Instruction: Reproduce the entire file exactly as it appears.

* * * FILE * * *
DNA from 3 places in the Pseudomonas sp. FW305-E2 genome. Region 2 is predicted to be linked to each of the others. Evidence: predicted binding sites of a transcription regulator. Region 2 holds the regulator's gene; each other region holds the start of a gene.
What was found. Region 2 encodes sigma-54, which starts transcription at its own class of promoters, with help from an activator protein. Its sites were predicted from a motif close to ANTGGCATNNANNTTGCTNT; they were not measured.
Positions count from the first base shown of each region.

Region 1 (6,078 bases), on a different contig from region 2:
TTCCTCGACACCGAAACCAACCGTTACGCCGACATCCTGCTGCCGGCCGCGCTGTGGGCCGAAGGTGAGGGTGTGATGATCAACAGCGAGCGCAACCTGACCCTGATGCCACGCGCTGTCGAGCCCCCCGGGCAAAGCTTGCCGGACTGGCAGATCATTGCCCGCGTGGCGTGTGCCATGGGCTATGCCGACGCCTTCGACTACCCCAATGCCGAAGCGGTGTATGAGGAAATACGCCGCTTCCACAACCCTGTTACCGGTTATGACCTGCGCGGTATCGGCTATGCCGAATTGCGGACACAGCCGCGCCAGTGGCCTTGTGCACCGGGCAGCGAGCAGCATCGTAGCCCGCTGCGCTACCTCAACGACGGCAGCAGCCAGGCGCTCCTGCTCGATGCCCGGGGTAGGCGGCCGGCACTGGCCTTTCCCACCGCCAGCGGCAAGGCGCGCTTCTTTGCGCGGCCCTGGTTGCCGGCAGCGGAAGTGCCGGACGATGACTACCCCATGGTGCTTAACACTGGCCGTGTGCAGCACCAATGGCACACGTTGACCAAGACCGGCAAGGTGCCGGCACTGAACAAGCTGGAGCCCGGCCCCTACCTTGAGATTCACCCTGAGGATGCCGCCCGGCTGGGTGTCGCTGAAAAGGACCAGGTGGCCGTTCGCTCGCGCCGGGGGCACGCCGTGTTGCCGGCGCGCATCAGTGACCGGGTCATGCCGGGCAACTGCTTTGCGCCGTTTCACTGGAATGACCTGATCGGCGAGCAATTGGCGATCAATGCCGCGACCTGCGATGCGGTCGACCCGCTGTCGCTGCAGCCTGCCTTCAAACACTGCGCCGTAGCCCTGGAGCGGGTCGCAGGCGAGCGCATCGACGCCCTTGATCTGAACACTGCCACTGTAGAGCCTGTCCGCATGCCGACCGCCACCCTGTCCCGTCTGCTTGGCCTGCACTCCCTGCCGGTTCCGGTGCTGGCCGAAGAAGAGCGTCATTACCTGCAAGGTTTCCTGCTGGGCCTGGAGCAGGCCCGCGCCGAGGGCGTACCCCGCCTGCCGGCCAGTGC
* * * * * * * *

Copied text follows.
DNA from 3 places in the Pseudomonas sp. FW305-E2 genome. Region 2 is predicted to be linked to each of the others. Evidence: predicted binding sites of a transcription regulator. Region 2 holds the regulator's gene; each other region holds the start of a gene.
What was found. Region 2 encodes sigma-54, which starts transcription at its own class of promoters, with help from an activator protein. Its sites were predicted from a motif close to ANTGGCATNNANNTTGCTNT; they were not measured.
Positions count from the first base shown of each region.

Region 1 (6,078 bases), on a different contig from region 2:
TTCCTCGACACCGAAACCAACCGTTACGCCGACATCCTGCTGCCGGCCGCGCTGTGGGCCGAAGGTGAGGGTGTGATGATCAACAGCGAGCGCAACCTGACCCTGATGCCACGCGCTGTCGAGCCCCCCGGGCAAAGCTTGCCGGACTGGCAGATCATTGCCCGCGTGGCGTGTGCCATGGGCTATGCCGACGCCTTCGACTACCCCAATGCCGAAGCGGTGTATGAGGAAATACGCCGCTTCCACAACCCTGTTACCGGTTATGACCTGCGCGGTATCGGCTATGCCGAATTGCGGACACAGCCGCGCCAGTGGCCTTGTGCACCGGGCAGCGAGCAGCATCGTAGCCCGCTGCGCTACCTCAACGACGGCAGCAGCCAGGCGCTCCTGCTCGATGCCCGGGGTAGGCGGCCGGCACTGGCCTTTCCCACCGCCAGCGGCAAGGCGCGCTTCTTTGCGCGGCCCTGGTTGCCGGCAGCGGAAGTGCCGGACGATGACTACCCCATGGTGCTTAACACTGGCCGTGTGCAGCACCAATGGCACACGTTGACCAAGACCGGCAAGGTGCCGGCACTGAACAAGCTGGAGCCCGGCCCCTACCTTGAGATTCACCCTGAGGATGCCGCCCGGCTGGGTGTCGCTGAAAAGGACCAGGTGGCCGTTCGCTCGCGCCGGGGGCACGCCGTGTTGCCGGCGCGCATCAGTGACCGGGTCATGCCGGGCAACTGCTTTGCGCCGTTTCACTGGAATGACCTGATCGGCGAGCAATTGGCGATCAATGCCGCGACCTGCGATGCGGTCGACCCGCTGTCGCTGCAGCCTGCCTTCAAACACTGCGCCGTAGCCCTGGAGCGGGTCGCAGGCGAGCGCATCGACGCCCTTGATCTGAACACTGCCACTGTAGAGCCTGTCCGCATGCCGACCGCCACCCTGTCCCGTCTGCTTGGCCTGCACTCCCTGCCGGTTCCGGTGCTGGCCGAAGAAGAGCGTCATTACCTGCAAGGTTTCCTGCTGGGCCTGGAGCAGGCCCGCGCCGAGGGCGTACCCCGCCTGCCGGCCAGTGC